Keep pressure on North Korea: Australia

The proposed meeting would be the first between the leaders of the USA and South Korea.
The proposed meeting would be the first between the leaders of the USA and South Korea.

Australia says pressure must remain on North Korea to denuclearise, but remains wary of leader Kim Jong-un's commitment to disarm as he offered to meet US President Donald Trump.

The May meeting between the leaders would be the first US-North Korea summit, marking a potentially dramatic breakthrough in the nuclear stand-off.

While Foreign Minister Julie Bishop supports dialogue with North Korea, she urged the rogue nation to enter talks in good faith.

"North Korea has a history of making agreements and then failing to honour them," she said.

President Kim committed to denuclearisation and to suspending nuclear or missile tests, South Korea's National Security Office head Chung Eui-yong told reporters at the White House.

White House spokeswoman Sarah Sanders said Mr Trump "will accept the invitation to meet with Kim Jong-un at a place and time to be determined".

Mr Trump tweeted later: "Great progress being made but sanctions will remain until an agreement is reached."

Liberal frontbencher Christopher Pyne said the more talking the leaders did the better.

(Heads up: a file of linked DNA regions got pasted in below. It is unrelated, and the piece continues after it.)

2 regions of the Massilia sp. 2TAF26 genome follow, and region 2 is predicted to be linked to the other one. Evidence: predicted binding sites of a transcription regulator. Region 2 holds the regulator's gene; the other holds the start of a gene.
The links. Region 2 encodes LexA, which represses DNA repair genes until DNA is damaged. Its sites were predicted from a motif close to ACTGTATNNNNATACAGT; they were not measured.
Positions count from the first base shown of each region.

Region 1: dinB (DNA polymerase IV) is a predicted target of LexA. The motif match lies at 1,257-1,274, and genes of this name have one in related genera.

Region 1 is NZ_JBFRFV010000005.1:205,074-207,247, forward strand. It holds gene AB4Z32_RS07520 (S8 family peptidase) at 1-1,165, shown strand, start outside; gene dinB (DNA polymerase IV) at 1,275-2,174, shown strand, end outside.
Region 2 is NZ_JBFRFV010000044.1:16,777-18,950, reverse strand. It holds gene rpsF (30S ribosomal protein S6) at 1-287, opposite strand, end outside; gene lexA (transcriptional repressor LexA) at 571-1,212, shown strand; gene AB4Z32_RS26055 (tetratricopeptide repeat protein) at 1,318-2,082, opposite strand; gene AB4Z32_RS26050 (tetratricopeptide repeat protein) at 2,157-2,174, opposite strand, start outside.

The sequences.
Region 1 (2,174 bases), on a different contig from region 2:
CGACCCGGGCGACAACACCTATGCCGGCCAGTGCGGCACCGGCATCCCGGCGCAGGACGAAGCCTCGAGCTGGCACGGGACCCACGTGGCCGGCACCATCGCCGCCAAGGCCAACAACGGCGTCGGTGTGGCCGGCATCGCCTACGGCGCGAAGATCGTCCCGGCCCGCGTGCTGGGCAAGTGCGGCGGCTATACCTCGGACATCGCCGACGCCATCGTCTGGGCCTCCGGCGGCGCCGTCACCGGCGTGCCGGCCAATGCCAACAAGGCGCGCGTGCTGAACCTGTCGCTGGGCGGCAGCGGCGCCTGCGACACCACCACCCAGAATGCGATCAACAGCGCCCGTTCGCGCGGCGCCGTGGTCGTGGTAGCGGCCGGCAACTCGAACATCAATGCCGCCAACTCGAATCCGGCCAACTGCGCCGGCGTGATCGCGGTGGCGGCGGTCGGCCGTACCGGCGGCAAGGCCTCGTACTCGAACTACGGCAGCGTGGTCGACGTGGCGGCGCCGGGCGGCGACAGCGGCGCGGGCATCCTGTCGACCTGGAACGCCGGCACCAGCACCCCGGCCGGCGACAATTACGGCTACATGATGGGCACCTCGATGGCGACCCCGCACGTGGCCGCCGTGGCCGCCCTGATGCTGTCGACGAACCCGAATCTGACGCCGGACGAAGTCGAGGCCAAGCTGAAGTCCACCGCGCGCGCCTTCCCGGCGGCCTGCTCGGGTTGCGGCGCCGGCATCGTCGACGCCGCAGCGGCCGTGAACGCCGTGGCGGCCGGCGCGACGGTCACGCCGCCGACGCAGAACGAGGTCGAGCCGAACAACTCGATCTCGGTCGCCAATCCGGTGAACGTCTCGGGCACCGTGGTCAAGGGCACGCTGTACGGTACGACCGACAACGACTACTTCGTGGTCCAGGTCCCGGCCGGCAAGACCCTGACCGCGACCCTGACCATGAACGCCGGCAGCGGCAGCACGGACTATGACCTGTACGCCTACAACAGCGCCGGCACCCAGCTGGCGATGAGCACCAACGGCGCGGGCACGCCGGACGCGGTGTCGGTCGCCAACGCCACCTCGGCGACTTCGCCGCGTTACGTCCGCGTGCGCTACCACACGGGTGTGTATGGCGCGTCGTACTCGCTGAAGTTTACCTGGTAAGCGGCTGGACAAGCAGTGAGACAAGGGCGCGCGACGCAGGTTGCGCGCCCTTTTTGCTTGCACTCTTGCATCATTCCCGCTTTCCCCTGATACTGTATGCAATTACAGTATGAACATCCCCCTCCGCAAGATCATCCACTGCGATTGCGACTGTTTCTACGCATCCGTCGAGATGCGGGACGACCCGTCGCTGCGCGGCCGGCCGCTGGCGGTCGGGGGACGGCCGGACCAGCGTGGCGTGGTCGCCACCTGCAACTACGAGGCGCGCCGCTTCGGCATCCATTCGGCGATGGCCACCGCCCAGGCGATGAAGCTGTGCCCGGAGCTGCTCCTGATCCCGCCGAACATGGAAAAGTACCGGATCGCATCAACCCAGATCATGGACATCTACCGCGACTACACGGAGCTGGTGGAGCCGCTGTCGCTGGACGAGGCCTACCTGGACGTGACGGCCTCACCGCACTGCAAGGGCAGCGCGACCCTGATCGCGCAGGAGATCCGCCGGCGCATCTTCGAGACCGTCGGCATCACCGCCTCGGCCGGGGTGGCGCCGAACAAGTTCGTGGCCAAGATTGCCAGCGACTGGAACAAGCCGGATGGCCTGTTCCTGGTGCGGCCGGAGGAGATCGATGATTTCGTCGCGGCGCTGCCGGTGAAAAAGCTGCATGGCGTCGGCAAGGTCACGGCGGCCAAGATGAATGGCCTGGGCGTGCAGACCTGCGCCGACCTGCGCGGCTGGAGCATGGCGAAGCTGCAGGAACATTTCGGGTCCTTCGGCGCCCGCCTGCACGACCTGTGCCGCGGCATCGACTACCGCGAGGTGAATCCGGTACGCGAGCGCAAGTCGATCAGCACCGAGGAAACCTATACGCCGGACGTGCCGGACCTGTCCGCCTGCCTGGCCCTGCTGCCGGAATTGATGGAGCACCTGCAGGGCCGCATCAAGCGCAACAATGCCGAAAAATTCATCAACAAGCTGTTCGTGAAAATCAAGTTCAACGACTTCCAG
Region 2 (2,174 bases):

"(But) it's critical that the pressure remain on North Korea to denuclearise the Korean peninsula, so the sanctions ... stay in place," he told Sky News on Friday.

Labor's foreign affairs spokeswoman Penny Wong said a meeting between the leaders would attract a lot of attention, but the international community could not "step back one inch" on North Korea.

"I think the world has learnt over many years regrettably, that it is very difficult to trust assurances given by the North Korean regime," she said.

"It's always better to talk than to not talk, but as (Prime Minister Malcolm) Turnbull has said, as Labor has said, it must always be with the recognition that we don't step back one inch from the demands that the international community is making."

A senior White House official told reporters the meeting was a result of Mr Trump's decision to maximise pressure on North Korea.

"That meant maximising economic pressure. It meant isolating North Korea diplomatically," the official told reporters.

The location of the meeting has not yet been decided.

The official said President Kim was the only person who could make decisions in his authoritarian system, so it made sense to speak directly to him "instead of repeating the long slog of the past".

Australian Associated Press